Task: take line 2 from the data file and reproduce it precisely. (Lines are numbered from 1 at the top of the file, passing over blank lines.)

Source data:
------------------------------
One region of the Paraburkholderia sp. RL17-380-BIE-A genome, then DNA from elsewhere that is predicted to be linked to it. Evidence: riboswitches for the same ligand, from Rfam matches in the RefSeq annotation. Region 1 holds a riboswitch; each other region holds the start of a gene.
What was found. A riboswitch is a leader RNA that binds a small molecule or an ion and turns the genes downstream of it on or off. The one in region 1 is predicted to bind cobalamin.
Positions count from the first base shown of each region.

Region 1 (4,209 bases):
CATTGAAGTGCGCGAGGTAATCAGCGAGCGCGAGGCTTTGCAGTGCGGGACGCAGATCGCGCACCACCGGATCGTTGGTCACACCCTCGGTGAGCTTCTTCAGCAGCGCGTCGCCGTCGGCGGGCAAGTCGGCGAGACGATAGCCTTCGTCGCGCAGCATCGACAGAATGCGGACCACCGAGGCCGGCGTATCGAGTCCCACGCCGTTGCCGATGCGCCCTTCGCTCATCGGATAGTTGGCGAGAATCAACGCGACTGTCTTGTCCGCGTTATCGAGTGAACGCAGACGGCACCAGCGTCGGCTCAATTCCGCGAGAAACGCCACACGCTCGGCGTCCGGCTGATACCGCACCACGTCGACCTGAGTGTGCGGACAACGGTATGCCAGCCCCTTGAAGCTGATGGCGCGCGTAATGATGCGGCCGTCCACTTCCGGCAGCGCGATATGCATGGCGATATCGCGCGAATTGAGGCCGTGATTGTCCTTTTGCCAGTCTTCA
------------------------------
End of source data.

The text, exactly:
What was found. A riboswitch is a leader RNA that binds a small molecule or an ion and turns the genes downstream of it on or off. The one in region 1 is predicted to bind cobalamin.